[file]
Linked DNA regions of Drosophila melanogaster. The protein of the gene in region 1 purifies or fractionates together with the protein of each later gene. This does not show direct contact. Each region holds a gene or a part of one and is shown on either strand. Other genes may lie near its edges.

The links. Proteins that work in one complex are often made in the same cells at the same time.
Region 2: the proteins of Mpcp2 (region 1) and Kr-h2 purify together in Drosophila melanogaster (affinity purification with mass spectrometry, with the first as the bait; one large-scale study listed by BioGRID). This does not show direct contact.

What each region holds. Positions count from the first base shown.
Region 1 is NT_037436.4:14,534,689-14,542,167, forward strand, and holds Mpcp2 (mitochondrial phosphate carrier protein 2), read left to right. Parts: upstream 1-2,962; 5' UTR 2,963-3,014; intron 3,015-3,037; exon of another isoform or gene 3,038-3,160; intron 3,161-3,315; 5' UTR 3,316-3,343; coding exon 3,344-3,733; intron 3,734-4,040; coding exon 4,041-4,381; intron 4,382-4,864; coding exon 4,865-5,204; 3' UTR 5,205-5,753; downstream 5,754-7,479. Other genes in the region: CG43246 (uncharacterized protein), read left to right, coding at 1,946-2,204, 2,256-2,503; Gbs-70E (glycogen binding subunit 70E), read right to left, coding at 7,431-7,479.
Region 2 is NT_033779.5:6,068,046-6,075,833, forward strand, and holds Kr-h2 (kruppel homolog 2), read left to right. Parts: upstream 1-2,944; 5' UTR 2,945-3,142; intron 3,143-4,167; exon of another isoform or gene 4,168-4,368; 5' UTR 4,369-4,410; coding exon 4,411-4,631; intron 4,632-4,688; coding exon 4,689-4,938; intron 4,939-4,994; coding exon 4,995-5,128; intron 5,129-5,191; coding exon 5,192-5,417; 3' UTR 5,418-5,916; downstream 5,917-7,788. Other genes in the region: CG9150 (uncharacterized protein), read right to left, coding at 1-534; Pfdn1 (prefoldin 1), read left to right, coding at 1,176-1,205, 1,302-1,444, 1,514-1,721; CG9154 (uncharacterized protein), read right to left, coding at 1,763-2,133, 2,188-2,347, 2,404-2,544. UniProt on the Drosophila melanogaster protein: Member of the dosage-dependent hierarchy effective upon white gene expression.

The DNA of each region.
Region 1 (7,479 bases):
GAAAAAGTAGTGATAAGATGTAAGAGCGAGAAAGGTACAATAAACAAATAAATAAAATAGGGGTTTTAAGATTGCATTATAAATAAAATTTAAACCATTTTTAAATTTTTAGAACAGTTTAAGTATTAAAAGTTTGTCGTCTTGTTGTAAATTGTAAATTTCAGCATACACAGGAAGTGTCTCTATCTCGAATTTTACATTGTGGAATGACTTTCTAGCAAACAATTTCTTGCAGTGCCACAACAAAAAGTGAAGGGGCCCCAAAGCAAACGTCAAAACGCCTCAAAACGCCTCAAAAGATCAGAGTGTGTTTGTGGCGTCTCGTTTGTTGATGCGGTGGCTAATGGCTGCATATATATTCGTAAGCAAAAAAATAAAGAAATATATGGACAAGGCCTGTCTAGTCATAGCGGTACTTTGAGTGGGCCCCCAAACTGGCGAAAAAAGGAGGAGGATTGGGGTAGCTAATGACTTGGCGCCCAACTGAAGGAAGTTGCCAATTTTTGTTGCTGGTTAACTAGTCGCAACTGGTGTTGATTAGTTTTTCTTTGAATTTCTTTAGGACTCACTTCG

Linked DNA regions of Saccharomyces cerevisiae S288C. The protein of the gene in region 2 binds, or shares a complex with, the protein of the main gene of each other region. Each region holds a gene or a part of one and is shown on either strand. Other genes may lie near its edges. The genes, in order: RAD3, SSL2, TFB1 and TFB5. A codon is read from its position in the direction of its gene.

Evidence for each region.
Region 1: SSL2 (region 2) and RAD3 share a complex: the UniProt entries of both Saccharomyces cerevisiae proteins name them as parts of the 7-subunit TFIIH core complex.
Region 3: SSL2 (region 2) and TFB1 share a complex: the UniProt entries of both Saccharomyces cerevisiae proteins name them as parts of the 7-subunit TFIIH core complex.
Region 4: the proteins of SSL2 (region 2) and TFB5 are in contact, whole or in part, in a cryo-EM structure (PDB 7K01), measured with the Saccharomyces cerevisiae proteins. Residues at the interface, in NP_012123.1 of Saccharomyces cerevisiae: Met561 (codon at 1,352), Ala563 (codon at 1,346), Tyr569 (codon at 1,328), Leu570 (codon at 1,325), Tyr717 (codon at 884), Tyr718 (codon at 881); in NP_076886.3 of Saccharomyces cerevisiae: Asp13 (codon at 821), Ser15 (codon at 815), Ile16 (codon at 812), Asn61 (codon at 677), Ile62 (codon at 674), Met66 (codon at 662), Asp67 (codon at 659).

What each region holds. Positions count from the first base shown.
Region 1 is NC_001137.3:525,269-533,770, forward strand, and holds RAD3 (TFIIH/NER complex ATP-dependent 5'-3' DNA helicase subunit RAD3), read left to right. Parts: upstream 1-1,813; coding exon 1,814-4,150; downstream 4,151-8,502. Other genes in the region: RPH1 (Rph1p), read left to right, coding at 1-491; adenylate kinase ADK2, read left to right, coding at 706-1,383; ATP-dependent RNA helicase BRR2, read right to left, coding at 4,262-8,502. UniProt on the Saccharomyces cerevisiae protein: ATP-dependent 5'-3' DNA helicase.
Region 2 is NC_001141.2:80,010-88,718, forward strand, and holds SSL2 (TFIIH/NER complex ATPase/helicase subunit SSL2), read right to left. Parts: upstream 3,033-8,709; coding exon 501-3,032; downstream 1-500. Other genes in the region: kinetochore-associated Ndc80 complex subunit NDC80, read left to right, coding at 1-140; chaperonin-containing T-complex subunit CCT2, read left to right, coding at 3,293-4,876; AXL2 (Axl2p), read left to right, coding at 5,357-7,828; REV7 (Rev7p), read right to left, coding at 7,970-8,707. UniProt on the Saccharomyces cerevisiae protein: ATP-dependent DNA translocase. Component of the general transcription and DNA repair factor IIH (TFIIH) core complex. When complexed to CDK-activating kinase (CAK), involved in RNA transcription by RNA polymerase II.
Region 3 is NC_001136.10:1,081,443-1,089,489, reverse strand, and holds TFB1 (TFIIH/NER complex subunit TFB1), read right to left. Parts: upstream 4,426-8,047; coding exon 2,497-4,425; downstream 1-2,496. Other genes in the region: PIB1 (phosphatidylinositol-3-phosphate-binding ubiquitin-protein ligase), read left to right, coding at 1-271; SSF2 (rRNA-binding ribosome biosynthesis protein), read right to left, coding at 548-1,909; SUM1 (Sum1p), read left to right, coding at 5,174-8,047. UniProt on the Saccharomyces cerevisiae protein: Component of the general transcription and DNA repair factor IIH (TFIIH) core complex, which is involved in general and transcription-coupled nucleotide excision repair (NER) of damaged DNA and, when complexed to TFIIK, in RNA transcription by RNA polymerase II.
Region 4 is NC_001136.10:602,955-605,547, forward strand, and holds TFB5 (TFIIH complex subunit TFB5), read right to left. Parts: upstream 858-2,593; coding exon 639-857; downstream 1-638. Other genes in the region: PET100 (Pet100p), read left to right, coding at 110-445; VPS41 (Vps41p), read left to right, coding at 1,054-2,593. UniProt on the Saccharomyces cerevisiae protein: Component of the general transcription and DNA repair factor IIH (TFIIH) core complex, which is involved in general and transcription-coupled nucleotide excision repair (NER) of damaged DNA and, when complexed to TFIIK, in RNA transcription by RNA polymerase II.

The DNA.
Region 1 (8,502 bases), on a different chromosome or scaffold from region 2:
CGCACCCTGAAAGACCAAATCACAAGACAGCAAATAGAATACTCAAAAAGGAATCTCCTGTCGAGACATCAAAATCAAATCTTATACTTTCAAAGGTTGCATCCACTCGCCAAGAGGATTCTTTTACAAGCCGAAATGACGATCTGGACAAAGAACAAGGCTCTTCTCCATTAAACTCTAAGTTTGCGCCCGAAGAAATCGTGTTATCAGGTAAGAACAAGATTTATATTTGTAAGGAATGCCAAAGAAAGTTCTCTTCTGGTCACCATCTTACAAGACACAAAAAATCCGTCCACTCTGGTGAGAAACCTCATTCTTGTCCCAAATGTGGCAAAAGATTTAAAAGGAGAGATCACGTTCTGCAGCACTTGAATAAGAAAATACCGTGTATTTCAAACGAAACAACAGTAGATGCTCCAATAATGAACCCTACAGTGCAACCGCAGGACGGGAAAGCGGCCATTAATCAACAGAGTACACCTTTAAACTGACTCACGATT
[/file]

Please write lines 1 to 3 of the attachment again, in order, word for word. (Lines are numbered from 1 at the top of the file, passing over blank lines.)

Linked DNA regions of Drosophila melanogaster. The protein of the gene in region 1 purifies or fractionates together with the protein of each later gene. This does not show direct contact. Each region holds a gene or a part of one and is shown on either strand. Other genes may lie near its edges.

The links. Proteins that work in one complex are often made in the same cells at the same time.
Region 2: the proteins of Mpcp2 (region 1) and Kr-h2 purify together in Drosophila melanogaster (affinity purification with mass spectrometry, with the first as the bait; one large-scale study listed by BioGRID). This does not show direct contact.